The Compassionate Jesus

Another Way for week of December 23, 2017

Another Way for week of December 23, 2017

The Compassionate Jesus

At Christmas we recall the birth of baby Jesus many many years ago. Too often we forget—and certainly pop culture forgets or doesn’t know the beauty of the man who baby Jesus grew up to be. We focus on the surroundings of his birth: the dramatic story of his family’s last minute trip to Bethlehem for a census, not finding any decent overnight lodging, being forced to settle for shelter in a cave or stable for animals, snuggling a newborn in a manger, and angels announcing the birth to common shepherds.

Jesus of course grew up to be a loving and caring man who went about doing good, the Bible tells us in Acts 10:38. He spoke to crowds, fed them, healed the sick and reached out to outcasts. He had no use for religious hypocrisy and confronted leaders with no words minced. He took children on his knee and blessed them, took time to engage women in theological conversation (unheard of in those days) and didn’t worry about the religious rituals with stringent cleansing requirements for followers at that time. He ate with “sinners” and was criticized and questioned for it (Matthew 15).

Several months ago a seminary intern in our congregation, Rebekah, led a devotional for a meeting I participated in. That I still remember it three months later is an indicator of its impact, which is no mean feat. A devotional may move us at the time, and then we can’t recall it later. Indeed I don’t remember the specific Bible passage she used but it had stories like in the first chapter of the Gospel of Mark, such as Jesus’s compassion for a man afflicted with an evil spirit (probably a mental illness), touching a man with leprosy in order to cure him (also unheard of). Jesus was soon confronted by some teachers of the law ready to condemn him for ignoring religious laws. Rebekah had us write some descriptions on a folded up piece of paper, reflecting on the nature of the man Jesus as he went about his three years of ministry.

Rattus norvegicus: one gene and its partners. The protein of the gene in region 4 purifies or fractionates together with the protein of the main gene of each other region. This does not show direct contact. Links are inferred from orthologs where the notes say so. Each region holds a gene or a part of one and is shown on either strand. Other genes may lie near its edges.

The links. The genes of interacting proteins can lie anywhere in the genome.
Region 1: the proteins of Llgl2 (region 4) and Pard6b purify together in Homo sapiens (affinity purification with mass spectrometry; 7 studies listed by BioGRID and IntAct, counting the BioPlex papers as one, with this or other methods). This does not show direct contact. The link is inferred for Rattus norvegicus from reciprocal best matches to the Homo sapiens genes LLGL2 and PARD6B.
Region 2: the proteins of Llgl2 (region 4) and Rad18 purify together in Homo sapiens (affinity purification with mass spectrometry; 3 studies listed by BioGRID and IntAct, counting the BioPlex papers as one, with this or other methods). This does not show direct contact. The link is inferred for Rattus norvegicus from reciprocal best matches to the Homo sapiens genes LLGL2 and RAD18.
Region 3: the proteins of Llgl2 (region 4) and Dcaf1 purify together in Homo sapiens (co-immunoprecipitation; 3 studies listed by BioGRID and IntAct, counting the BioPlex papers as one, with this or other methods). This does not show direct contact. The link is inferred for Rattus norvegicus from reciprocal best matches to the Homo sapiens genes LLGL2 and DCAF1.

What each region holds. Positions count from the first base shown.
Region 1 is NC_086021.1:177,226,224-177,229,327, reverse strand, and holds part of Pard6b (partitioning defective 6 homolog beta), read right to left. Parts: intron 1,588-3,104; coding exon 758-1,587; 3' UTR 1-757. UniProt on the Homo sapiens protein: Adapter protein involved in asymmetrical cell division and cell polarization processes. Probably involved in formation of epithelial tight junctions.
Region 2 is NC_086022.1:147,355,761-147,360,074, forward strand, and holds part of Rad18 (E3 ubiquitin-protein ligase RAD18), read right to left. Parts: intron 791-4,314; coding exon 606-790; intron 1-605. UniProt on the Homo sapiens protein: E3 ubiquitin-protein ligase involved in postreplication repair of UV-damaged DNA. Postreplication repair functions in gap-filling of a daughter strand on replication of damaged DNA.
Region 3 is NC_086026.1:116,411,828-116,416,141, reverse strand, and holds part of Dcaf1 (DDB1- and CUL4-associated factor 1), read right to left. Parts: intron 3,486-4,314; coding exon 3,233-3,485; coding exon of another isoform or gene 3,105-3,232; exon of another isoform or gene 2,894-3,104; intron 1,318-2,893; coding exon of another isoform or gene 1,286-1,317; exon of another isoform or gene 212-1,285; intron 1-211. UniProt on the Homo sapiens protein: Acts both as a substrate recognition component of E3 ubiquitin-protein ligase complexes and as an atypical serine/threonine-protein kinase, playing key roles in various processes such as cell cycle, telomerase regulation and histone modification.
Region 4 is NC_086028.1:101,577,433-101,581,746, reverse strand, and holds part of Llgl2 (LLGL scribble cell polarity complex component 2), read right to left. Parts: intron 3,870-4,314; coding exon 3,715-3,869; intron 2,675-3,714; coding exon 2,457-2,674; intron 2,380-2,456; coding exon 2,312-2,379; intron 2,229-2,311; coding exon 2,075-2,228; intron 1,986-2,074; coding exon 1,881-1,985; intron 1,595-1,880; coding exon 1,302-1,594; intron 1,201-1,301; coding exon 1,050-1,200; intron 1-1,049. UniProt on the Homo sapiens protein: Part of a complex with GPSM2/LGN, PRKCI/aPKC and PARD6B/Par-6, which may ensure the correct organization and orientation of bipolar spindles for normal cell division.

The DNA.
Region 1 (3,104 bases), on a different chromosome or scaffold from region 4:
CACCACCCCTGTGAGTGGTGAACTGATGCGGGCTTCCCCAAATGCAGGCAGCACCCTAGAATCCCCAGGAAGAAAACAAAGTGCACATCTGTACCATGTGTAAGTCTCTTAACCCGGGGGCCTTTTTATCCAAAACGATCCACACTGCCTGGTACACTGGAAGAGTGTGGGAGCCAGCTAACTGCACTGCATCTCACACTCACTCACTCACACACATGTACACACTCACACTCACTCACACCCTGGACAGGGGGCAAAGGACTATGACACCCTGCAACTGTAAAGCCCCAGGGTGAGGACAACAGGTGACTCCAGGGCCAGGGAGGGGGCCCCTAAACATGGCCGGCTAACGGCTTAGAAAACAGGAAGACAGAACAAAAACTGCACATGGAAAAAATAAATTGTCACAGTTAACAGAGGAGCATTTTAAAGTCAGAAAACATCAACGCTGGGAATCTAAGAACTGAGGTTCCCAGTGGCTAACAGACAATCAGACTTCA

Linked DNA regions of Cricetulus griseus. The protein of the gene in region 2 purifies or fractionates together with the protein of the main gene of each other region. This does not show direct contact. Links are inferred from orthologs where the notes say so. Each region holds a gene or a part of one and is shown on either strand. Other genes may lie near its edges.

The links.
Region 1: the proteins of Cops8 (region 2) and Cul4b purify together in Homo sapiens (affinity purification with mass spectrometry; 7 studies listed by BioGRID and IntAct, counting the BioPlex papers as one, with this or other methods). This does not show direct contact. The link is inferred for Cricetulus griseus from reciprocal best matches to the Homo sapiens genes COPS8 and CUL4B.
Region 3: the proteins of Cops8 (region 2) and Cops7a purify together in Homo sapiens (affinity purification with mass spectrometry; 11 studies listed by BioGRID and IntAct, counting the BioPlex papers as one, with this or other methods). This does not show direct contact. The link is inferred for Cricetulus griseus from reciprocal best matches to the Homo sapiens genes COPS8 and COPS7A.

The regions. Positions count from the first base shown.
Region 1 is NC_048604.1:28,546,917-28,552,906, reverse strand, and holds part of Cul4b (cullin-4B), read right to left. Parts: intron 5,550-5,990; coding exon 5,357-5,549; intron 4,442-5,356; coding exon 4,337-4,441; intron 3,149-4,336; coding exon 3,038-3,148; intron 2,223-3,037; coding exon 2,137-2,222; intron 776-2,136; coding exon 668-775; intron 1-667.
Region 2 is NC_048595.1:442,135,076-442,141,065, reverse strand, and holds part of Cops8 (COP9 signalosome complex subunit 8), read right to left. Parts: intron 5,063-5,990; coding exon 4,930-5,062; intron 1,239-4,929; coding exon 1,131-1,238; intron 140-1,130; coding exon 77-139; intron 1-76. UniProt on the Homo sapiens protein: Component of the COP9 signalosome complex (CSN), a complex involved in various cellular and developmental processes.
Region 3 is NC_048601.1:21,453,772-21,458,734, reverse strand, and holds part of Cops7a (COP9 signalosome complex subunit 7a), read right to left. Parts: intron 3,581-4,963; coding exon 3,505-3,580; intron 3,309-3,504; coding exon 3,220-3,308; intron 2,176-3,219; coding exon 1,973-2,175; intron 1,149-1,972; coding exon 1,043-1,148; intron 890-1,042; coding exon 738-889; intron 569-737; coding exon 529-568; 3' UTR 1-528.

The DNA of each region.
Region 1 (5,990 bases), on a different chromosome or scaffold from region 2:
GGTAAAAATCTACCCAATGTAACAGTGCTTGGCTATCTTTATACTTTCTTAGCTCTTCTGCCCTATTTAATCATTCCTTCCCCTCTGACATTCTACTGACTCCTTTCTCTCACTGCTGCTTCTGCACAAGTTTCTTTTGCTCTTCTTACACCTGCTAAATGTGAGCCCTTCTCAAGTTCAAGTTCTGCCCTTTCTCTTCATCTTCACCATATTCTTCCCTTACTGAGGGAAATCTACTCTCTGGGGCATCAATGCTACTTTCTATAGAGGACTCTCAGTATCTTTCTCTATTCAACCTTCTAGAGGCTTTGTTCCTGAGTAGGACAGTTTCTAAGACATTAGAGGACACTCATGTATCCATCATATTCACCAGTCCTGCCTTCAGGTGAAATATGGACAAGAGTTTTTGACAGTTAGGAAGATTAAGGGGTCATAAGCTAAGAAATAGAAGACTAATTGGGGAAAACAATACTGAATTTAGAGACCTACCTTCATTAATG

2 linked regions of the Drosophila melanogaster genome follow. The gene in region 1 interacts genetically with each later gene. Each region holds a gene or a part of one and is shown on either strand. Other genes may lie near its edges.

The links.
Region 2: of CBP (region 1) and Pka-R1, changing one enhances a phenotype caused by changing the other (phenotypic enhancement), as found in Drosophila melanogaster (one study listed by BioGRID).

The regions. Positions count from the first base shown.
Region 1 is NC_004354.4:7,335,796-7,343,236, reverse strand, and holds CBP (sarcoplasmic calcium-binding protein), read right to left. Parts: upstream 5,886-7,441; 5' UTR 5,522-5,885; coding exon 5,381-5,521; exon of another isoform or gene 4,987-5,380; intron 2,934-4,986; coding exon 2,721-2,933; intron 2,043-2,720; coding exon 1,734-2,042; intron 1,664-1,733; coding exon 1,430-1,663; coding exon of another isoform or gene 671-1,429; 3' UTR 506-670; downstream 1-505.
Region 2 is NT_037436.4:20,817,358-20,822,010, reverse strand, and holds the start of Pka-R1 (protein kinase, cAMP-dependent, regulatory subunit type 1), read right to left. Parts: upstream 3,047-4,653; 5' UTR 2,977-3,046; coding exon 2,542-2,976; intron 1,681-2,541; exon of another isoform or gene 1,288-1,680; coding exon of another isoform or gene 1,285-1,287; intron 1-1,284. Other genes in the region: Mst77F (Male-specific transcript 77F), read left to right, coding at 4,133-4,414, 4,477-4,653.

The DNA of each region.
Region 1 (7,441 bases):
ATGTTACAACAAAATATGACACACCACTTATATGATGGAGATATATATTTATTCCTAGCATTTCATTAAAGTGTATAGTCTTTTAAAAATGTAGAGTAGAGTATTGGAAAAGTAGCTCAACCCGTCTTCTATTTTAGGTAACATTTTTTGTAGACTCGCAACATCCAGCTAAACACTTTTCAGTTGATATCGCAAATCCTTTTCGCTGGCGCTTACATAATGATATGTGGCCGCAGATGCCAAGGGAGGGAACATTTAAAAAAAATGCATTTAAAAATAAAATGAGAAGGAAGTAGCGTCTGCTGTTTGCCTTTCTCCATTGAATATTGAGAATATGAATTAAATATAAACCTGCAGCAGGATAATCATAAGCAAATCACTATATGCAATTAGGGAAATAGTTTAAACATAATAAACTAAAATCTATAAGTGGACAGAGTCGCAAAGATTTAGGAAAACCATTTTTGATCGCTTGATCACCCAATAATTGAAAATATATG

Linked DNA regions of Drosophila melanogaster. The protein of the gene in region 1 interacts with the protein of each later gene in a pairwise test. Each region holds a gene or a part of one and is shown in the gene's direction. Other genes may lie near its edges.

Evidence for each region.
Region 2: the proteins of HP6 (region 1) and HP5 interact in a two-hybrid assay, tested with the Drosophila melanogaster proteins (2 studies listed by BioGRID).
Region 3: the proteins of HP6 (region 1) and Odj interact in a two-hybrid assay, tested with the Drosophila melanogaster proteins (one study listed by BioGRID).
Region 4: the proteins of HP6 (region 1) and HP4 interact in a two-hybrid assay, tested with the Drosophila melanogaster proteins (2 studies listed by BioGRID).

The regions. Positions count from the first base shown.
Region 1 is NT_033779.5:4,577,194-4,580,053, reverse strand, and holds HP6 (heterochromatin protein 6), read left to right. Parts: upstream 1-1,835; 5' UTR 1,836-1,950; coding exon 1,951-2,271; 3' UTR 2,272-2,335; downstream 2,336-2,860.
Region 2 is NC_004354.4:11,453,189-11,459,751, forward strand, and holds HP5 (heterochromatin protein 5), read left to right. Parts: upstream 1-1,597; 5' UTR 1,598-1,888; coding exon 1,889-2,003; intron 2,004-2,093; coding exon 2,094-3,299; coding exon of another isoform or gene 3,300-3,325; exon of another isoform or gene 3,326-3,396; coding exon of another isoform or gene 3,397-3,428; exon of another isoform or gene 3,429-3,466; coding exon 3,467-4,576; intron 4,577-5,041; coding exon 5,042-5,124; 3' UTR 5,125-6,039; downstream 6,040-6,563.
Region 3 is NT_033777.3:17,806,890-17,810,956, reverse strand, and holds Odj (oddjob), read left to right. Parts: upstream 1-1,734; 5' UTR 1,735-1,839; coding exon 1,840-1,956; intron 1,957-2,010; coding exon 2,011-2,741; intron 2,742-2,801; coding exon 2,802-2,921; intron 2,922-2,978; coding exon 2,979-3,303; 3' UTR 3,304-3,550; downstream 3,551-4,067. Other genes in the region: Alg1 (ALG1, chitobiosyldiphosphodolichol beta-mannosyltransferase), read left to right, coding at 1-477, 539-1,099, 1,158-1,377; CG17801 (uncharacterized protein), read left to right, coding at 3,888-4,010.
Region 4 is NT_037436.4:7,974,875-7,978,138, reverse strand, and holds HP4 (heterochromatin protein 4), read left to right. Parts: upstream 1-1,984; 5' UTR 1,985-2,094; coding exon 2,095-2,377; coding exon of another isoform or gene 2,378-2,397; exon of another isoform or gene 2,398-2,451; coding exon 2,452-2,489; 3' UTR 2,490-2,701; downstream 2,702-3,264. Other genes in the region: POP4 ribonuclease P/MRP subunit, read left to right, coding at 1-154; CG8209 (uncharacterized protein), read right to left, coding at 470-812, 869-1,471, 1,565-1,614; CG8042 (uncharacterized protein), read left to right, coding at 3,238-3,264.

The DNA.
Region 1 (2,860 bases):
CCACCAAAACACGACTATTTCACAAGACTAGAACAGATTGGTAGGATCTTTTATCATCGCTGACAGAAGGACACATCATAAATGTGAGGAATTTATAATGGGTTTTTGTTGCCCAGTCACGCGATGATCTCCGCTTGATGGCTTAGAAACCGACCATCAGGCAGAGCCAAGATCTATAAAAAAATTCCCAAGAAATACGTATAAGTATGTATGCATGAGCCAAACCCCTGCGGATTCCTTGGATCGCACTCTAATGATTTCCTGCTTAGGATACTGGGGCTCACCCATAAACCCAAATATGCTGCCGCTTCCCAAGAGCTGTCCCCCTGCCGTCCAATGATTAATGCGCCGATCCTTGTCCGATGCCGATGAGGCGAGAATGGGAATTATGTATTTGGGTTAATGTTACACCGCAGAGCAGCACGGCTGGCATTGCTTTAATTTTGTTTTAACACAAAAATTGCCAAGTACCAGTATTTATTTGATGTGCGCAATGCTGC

Then Rebekah had us take our folded paper (like a brochure) and write on the cover one word which described the ministry of Jesus—what he was like as a person. I chose the word compassion and wrote that on my cover.

On the inside flap, she had us write a few words describing the characteristics we read or knew about Jesus that related to the word we’d written on the front. I wrote down:

–moved by the illness or grief of others
–helped those who suffered in poverty
–emphasized strangers helping strangers (as in the story of the Good Samaritan)
–motivated to generally help others

On the next panel she had us write a descriptive statement capsulizing Jesus in the Bible passage we’d read. I wrote: “Jesus is a person who gives all of himself to love and care for us.”

Have you met that kind of Jesus in the Bible and through the teachings and stories you’ve heard over the years?